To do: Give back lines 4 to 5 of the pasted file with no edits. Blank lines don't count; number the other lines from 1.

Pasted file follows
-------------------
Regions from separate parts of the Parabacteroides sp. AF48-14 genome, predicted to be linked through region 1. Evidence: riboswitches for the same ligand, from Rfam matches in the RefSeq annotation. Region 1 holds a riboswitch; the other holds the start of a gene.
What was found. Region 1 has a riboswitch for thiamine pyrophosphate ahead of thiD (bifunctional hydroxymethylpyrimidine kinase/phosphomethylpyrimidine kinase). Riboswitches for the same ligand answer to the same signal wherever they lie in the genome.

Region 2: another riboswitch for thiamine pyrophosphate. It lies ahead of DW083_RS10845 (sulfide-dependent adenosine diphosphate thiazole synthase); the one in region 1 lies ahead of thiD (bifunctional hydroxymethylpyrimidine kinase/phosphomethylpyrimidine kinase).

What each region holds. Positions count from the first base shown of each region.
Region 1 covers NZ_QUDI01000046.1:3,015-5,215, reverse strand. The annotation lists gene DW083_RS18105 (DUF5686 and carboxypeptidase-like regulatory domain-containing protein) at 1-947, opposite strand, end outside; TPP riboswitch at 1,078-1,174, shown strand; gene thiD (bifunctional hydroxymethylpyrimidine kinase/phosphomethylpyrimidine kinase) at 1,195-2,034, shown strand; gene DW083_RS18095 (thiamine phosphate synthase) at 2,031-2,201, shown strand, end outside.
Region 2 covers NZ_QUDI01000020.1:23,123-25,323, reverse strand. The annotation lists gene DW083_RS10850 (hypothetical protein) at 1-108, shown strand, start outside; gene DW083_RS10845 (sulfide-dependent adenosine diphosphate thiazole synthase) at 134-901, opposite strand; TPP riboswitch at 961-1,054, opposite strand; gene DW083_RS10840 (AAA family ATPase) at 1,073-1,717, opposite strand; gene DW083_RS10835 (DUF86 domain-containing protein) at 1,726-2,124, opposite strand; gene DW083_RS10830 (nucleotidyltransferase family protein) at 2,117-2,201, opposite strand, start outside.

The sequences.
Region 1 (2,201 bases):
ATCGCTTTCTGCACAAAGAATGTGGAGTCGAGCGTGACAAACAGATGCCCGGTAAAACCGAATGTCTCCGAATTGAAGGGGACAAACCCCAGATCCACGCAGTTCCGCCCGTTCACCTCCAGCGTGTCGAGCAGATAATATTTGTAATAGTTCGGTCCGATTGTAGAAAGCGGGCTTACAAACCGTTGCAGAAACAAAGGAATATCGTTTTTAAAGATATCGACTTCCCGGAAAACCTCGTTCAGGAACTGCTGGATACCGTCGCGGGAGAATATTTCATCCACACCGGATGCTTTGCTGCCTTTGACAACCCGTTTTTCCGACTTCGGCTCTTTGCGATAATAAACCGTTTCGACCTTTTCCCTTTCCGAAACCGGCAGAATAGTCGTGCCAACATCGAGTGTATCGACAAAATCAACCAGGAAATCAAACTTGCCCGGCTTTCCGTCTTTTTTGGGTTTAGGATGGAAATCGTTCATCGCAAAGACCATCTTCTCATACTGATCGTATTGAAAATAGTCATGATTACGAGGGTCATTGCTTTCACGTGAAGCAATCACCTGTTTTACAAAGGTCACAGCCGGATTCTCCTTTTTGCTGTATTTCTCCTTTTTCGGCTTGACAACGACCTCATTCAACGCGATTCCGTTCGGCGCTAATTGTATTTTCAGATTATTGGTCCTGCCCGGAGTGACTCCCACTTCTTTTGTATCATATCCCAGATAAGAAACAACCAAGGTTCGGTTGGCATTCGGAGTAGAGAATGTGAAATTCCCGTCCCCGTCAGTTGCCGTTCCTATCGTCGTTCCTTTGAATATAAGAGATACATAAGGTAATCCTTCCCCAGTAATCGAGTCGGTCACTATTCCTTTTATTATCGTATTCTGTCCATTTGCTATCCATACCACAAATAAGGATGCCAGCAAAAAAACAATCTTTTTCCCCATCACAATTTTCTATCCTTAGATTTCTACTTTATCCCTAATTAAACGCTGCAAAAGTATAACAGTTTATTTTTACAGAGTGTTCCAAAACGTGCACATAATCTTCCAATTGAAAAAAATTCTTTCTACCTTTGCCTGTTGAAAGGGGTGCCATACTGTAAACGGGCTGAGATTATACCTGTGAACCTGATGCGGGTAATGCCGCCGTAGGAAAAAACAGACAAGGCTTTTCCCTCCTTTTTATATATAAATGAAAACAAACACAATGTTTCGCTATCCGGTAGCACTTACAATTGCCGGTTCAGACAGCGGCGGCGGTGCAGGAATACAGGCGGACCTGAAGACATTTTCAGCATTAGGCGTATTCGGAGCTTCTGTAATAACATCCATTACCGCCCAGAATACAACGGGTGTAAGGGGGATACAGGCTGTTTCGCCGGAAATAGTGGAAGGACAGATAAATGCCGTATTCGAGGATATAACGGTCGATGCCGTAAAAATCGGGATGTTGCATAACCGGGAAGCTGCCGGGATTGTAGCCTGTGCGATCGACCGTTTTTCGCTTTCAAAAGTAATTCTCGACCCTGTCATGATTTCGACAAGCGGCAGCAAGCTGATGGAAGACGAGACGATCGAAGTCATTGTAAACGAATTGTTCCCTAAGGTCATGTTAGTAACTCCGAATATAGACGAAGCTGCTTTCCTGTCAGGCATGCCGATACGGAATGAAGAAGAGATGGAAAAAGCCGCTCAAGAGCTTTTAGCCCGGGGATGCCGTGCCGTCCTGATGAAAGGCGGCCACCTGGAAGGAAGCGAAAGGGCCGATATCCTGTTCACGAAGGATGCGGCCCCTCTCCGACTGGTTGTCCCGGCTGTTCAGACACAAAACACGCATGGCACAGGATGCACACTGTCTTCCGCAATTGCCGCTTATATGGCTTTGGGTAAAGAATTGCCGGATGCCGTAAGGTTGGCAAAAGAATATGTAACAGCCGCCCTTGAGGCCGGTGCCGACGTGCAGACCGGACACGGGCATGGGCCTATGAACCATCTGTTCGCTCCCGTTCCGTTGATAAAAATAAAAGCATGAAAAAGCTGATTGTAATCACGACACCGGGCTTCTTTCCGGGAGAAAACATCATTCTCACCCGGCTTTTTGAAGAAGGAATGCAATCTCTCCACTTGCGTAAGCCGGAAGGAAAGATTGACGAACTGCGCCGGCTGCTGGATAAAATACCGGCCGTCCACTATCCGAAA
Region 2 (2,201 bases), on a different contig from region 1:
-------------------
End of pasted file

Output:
What each region holds. Positions count from the first base shown of each region.
Region 1 covers NZ_QUDI01000046.1:3,015-5,215, reverse strand. The annotation lists gene DW083_RS18105 (DUF5686 and carboxypeptidase-like regulatory domain-containing protein) at 1-947, opposite strand, end outside; TPP riboswitch at 1,078-1,174, shown strand; gene thiD (bifunctional hydroxymethylpyrimidine kinase/phosphomethylpyrimidine kinase) at 1,195-2,034, shown strand; gene DW083_RS18095 (thiamine phosphate synthase) at 2,031-2,201, shown strand, end outside.